Spokane Journal of Business

Blockhouse group considers Doomsday Hill project

Ten-cottage development eyed on Bloomsday route

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The Blockhouse consortium has its sights set on its next development, to be dubbed the Blockhouse|Life at Doomsday Hill, according to predevelopment applications on file with the city of Spokane.

The minds behind the first Blockhouse development, currently under construction in Spokane’s South Perry District, now are exploring a 10-cottage development at 1757 N. West Point Road, which is on the Spokane River side of north Pettet Drive near where Pettet crests Doomsday Hill, as that section of the Bloomsday race route is called.

A representative of the project declines to comment on the potential project at this time.

The project is located on about 3 acres of vacant land owned by 303 Bridge St LLC, according to the Spokane County Assessor’s database.

Preliminary site plans show the developers are planning a total of 16 living units, with six of the 10 cottage buildings to be duplexes. Plans show five of the units will be one-bedroom units, each with 480 square feet of living space. Five of the units will be two stories with three bedrooms at 960 square feet each. Six of the units will be single-story studios, each with 240 square feet of living space.

Overall, the project totals just over 13,400 square feet of residential space.

No construction cost is listed for the Doomsday development. However, the South Perry District Blockhouse development, which consists of eight buildings with a total of 14 units, has a construction cost of $2 million.

Construction at the Doomsday location is expected to begin in summer 2020. No completion date is listed.

Plans show site improvements including pedestrian pathways and landscaping are planned, and each unit will include 200 square feet of private outdoor space with a covered porch. At least 12 parking stalls are to be included as well.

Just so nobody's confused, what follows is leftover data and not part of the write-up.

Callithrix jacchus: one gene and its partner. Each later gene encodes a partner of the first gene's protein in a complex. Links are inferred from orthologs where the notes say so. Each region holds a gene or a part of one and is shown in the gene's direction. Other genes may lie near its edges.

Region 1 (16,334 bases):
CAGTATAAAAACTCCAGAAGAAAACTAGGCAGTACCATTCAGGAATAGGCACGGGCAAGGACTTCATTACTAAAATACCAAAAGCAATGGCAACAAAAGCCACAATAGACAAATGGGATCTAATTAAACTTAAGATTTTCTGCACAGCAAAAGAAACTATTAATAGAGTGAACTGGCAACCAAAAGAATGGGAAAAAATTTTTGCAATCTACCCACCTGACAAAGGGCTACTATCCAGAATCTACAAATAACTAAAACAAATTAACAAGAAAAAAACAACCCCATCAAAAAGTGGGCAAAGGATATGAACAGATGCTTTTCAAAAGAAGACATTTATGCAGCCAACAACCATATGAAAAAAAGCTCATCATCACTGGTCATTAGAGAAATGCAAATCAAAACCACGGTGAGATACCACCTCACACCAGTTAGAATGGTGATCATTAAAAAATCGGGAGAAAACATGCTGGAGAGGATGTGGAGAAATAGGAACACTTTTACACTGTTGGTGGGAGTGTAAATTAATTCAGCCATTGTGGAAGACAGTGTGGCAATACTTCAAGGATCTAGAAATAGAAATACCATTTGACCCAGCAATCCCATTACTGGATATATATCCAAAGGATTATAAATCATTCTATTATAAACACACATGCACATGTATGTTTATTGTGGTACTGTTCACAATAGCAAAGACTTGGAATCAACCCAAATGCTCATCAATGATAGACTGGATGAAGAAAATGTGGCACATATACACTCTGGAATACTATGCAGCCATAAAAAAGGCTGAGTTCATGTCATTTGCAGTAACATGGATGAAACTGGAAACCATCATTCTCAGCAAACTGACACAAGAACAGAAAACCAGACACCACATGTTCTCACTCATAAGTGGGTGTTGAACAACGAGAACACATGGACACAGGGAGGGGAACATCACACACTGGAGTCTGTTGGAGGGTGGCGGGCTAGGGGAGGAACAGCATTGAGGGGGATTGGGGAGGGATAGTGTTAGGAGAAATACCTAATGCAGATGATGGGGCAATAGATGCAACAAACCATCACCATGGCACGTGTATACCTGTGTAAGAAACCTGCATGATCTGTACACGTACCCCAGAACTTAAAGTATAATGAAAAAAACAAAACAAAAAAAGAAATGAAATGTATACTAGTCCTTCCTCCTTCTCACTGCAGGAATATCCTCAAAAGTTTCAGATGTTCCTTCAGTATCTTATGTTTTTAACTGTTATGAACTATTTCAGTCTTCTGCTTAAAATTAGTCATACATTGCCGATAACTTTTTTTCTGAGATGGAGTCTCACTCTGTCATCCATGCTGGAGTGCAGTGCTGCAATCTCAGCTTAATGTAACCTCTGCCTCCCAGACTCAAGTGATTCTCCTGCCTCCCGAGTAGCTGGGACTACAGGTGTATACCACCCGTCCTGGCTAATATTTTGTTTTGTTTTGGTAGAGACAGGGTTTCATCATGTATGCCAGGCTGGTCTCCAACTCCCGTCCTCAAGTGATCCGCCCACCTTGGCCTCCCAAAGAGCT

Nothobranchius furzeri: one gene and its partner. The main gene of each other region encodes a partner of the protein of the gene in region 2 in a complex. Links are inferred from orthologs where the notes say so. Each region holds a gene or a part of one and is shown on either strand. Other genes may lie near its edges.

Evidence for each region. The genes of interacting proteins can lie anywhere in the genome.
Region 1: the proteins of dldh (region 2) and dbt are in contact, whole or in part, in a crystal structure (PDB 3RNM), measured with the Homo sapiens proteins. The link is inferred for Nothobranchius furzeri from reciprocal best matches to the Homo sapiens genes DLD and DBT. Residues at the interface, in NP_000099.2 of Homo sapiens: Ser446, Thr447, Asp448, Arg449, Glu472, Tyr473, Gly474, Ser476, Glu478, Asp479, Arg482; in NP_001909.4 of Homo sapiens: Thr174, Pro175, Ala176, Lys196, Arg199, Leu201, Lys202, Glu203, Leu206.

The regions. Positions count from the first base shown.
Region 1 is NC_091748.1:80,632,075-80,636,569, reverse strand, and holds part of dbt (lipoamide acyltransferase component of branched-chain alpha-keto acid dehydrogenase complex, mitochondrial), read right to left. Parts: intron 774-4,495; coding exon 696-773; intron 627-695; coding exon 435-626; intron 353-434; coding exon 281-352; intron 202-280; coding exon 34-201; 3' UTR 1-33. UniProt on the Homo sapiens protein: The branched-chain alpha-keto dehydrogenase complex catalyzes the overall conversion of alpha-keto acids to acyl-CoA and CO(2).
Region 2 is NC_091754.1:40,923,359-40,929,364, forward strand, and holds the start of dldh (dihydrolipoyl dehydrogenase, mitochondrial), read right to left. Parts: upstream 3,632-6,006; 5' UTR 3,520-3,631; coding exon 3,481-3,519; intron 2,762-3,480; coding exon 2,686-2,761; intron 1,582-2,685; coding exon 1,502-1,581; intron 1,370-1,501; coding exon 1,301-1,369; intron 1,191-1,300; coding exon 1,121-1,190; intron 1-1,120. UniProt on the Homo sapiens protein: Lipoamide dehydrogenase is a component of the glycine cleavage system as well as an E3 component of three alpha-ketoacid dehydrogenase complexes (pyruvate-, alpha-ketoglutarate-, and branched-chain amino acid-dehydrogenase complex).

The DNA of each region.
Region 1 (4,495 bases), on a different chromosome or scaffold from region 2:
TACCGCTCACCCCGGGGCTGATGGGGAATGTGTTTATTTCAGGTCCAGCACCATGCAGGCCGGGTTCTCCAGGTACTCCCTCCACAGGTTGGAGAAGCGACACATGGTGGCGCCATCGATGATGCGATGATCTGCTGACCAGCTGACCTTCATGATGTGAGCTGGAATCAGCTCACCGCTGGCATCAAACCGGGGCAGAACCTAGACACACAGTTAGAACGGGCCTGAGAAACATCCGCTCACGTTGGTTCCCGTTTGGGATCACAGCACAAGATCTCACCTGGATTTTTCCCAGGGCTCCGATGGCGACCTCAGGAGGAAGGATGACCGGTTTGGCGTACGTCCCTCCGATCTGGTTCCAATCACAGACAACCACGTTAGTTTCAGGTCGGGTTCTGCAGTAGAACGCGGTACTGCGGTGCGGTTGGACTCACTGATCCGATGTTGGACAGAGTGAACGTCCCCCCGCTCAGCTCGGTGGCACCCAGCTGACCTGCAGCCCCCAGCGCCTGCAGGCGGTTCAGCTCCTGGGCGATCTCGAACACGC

The structures will be built using cross-laminated timber, a construction material made from gluing several layers of wood together, according to plans. The Doomsday project likely will use the same technology as the Perry project where the CLT panels were fitted with plumbing and electrical wiring during the manufacturing process in which the kitchens and bathrooms were attached on opposite walls. 

The walls will also have voice-activated software included that will control smart home features such as temperature control, remote door locks, and programmable lighting, according to the Blockhouse website. Vaagen Timbers LLC, of Colville, is manufacturing the CLT panels and Spokane-based Vestis Systems Inc. is the manufacturer behind the smart walls.

Blockhouse started as a collaboration between Andy Barrett, chairman of Spokane Valley-based remote camp shelter manufacturer Berg Manufacturing Inc.; Russ Vaagen, founder and CEO of Vaagen Timbers LLC; Matthew Collins, founder and principal architect of Uptic Studios; Dave and Cody Coombs, co-owners of DMC Properties; and Brian Valliant, senior vice president of construction at Baker Construction and Development Inc. 

Since then, the consortium has expanded to include at least 10 other Spokane-area companies, including Avista Corp., DCI Engineers, and Linc Foods.

Natasha Nellis
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Reporter Natasha Nellis joined the Journal in May 2018 and covers real estate and construction. Natasha is an avid reader and loves taking photos, traveling, and learning new languages.

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